It’s a treat whenever we get to host Dead Gowns, the alt-folk/indie-rock band led by songwriter Geneviève (aka gv) Beaudoin. But this Saturday’s show is a special occasion.
On December 16th, Dead Gowns celebrate the vinyl release of the How EP, lovingly repackaged by the record club Vinyl Me, Please. The holiday homecoming concludes a year that saw the release of a terrific new video (for the song “Kid 1”), plus relentless touring, including this latest jaunt with the Brooklyn dream-pop artist h.pruz.
It’s also been a huge year for Ruth Garbus, the indie-folk songwriter in Brattleboro, Vermont. Ruth’s new album Alive People — a studio album recorded before a live audience — has received wide acclaim, including from Pitchfork, who called it a “meditative, idiosyncratic set about the impermanence of all things” and one of the Best Rock Albums of 2023.
The idea behind SPACE INTERVIEWS is simple. Artists interview each other, sometimes with our help. We talked to gv and Ruth on December 8th. While gv was in the back of a car as Dead Gowns headed to a show in Philadelphia, and Ruth was in a colleague’s office in her Brattleboro workplace.
The interview has been edited for length and clarity.
SPACE: gv, where are you right now? Where are you heading to?
Geneviève Beaudoin: I’m in the car driving slowly in Philadelphia. We’re playing a basement show tonight, and we hit traffic.
SPACE: So how many shows in to the tour are you?
GB: This is the sixth show of 14, so pretty much halfway.
SPACE: Do you know how many shows you’ve played this year?
GB: I think just shy of a hundred.
Ruth Garbus: Oh my god. That’s crazy.
SPACE: Over three tours? Four tours?
GB: Yep, yep, yep. Yes. (laughs) If all of these shows still happen by the end of the year and no snowstorms cancel them, I think it’ll be 94.
GB: All DIY. All, like, day job in the backseat, picking up shifts when you’re home kind of stuff.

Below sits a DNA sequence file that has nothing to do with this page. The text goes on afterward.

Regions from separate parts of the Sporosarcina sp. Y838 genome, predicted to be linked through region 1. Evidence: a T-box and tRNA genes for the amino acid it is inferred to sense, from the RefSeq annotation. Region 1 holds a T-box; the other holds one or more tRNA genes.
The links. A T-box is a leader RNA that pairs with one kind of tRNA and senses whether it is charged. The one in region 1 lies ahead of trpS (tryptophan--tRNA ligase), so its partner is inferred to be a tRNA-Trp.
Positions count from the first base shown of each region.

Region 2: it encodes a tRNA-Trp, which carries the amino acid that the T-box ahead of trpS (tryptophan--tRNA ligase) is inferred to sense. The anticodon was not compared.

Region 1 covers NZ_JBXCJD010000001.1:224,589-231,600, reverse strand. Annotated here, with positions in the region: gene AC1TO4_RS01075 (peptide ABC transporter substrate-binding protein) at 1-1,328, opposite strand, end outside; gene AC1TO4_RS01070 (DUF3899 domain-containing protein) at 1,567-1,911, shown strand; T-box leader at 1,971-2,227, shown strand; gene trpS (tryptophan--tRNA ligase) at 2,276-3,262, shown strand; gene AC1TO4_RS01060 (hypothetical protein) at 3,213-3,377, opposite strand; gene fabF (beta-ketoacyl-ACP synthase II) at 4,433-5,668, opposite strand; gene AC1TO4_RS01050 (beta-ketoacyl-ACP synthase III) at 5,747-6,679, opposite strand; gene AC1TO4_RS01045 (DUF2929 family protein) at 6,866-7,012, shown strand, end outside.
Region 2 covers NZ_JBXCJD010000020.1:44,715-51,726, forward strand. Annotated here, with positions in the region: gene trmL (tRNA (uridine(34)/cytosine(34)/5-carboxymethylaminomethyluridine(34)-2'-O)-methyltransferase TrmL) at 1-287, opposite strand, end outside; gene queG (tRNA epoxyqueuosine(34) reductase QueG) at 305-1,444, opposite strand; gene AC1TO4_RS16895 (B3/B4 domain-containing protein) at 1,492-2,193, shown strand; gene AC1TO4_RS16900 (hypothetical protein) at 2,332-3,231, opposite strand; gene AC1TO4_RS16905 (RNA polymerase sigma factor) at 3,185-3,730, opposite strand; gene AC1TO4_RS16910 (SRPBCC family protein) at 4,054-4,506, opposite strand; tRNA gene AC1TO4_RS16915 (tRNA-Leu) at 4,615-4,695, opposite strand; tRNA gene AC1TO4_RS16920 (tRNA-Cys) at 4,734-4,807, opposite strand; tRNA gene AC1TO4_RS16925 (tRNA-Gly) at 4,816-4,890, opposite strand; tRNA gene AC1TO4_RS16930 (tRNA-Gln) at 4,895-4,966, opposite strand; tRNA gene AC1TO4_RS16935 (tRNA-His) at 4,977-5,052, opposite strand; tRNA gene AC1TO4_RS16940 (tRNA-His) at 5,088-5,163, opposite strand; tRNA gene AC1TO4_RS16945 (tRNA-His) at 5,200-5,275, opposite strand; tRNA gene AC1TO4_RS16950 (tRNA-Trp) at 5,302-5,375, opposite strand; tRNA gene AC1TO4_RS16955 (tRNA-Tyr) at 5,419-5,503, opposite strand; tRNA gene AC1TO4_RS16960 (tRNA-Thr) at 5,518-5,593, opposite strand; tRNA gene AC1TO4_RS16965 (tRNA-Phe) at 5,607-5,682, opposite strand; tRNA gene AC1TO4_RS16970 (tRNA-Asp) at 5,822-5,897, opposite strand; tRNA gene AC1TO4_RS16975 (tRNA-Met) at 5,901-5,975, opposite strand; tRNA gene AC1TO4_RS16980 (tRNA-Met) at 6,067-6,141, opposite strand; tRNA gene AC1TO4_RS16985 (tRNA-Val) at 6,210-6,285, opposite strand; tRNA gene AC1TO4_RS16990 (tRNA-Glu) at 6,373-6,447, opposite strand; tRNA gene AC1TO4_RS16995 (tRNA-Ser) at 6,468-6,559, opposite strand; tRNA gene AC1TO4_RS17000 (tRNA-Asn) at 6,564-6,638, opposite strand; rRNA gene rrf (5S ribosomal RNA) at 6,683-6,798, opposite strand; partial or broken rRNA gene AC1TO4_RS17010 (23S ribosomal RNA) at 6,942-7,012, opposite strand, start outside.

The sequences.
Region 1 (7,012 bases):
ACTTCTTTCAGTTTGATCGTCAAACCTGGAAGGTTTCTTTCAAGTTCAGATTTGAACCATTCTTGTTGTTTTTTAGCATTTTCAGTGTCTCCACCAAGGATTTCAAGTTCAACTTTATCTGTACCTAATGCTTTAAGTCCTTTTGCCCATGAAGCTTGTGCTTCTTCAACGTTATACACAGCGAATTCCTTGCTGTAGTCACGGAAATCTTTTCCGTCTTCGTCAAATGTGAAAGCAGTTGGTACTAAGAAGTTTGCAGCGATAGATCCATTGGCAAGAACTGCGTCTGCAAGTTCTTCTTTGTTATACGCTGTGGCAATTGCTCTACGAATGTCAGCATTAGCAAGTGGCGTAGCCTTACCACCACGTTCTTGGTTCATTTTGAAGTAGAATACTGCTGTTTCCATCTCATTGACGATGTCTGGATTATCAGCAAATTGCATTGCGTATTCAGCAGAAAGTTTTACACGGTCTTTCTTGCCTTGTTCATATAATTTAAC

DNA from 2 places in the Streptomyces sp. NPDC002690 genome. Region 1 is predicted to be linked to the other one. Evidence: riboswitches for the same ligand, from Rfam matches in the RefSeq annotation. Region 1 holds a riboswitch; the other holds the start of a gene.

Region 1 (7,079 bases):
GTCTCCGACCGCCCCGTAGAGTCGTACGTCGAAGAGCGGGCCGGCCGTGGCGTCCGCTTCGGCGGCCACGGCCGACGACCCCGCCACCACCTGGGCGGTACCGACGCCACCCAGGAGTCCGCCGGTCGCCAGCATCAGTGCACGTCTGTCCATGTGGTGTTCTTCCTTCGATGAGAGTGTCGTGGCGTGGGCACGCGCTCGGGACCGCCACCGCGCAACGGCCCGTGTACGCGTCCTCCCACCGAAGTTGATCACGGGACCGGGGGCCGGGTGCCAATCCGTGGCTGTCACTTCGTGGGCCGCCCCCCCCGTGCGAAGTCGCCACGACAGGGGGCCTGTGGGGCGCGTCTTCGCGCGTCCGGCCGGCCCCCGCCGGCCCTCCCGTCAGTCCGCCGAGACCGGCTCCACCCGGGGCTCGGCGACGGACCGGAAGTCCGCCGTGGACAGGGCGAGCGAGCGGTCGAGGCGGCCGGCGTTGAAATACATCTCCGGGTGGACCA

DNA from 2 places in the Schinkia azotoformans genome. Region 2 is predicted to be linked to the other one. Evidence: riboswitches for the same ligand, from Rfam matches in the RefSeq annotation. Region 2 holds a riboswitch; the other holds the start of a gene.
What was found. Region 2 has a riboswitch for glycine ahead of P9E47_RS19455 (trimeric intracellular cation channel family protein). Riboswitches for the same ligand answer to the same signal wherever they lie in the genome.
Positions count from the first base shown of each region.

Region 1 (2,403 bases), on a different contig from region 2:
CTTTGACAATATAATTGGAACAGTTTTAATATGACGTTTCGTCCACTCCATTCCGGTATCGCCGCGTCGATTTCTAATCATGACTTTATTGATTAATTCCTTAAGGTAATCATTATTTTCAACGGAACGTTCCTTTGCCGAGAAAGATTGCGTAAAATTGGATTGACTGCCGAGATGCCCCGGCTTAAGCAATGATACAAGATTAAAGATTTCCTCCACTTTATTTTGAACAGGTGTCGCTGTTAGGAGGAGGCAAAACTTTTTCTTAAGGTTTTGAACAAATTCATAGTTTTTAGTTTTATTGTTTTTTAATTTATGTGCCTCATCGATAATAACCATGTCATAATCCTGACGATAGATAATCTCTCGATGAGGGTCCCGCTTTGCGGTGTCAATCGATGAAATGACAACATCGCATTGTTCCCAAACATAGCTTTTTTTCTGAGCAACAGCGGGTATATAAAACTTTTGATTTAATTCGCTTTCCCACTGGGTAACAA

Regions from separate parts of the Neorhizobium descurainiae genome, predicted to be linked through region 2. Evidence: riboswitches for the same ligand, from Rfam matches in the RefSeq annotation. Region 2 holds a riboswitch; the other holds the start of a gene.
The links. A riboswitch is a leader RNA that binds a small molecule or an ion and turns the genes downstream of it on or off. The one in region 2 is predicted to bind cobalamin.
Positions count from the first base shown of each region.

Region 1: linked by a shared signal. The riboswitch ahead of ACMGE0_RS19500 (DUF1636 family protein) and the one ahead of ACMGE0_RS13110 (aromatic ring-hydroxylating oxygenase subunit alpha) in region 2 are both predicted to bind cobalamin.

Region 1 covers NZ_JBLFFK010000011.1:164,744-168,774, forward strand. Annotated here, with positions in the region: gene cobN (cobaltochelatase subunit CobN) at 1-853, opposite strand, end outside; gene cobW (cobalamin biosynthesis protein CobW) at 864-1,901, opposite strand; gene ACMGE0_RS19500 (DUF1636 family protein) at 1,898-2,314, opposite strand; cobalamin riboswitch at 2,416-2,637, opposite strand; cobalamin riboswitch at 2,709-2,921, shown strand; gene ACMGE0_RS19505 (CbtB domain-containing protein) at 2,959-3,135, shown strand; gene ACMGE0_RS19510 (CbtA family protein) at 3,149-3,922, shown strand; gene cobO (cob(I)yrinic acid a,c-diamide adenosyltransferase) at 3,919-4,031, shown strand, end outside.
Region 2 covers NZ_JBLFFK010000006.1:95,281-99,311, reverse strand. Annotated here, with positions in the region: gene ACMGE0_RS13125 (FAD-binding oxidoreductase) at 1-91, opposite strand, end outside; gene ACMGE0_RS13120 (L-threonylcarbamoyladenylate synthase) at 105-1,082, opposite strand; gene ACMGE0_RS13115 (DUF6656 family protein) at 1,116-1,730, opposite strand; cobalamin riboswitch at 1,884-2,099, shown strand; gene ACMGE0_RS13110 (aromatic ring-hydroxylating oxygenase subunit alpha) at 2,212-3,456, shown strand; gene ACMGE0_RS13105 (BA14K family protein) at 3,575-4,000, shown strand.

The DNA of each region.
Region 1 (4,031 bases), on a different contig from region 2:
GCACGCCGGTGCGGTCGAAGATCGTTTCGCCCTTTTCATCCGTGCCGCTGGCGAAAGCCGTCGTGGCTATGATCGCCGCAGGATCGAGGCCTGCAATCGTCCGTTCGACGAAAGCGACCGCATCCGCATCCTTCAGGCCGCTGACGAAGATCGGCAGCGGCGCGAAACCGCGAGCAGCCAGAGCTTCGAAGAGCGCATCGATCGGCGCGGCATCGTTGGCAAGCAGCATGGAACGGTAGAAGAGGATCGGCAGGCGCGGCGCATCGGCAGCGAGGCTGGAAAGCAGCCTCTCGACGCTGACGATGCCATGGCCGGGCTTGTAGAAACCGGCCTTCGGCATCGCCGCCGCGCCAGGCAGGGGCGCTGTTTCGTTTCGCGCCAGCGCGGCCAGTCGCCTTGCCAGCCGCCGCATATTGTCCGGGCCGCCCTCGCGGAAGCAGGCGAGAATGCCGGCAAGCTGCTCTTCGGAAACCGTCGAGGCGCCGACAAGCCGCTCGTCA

GB: How about you, Ruth? You’ve been touring too, no?
RG: I guess I did do a little tour, but really minimal. I went to California and played four shows. I haven’t done any touring except for that and that was barely even a tour. Not very many compared to you. But they all have felt like impactful shows, for what it’s worth.
SPACE: I’m curious, Ruth, about the show that became the album. Where was that recorded? That was one concert, correct?
RG: That was one show. It was last September, 2022. It was in Greenfield [Massachusetts] at this cool venue called 10 Forward. What do I wanna say about that? I mean, I’m actually burning with questions for Geneviève (laughs). I’m so curious to ask you questions about the tour you’re doing! But I’ll just rush through and say I wanted to record these songs before the pandemic and then the pandemic hit and interrupted that. I tried to record on my own and I’m just terrible at disciplining myself to try to do things alone. If I have a group of people, then yes. If there’s an event or a deadline with other people attached, I can do it. The songs were so old at that point that I felt like I couldn’t just go into my room and record these by myself, because they’re spiritually dead or whatever. So I got the idea to do it as a show and do it live, and I got excited because it was kind of scary.
I had two shows. One was very intimate and small, so we would have sort of a control. And then the other one was a packed house in this 100-person venue. And it turned out that the tinier show was way more fucking terrifying and weird and intense for me than the one with the whole audience! So the entire thing was based on the recording of the sold out show. My friend Nick Bisceglia, who I’m now playing with, is an amazing engineer. So it became what it became. There’s little interstitial bits that are based on improvisations that elie [mcafee-hahn] and Julie [Bodian] did, in between when we were tuning and stuff.
GB: That takes guts. I listened to it the first time and I hadn’t read the bio or the review, and then when I listened to it a second time after I had read a review and was like, Holy shit!
RG: Yeah. I was like, flex! (laughs) That was part of the fucking idea.
GB: I don’t think there’s a higher flex!
RG: I think the higher flex would be if it was just raw. But it was recorded so well that we could mix it and put all this reverb on it.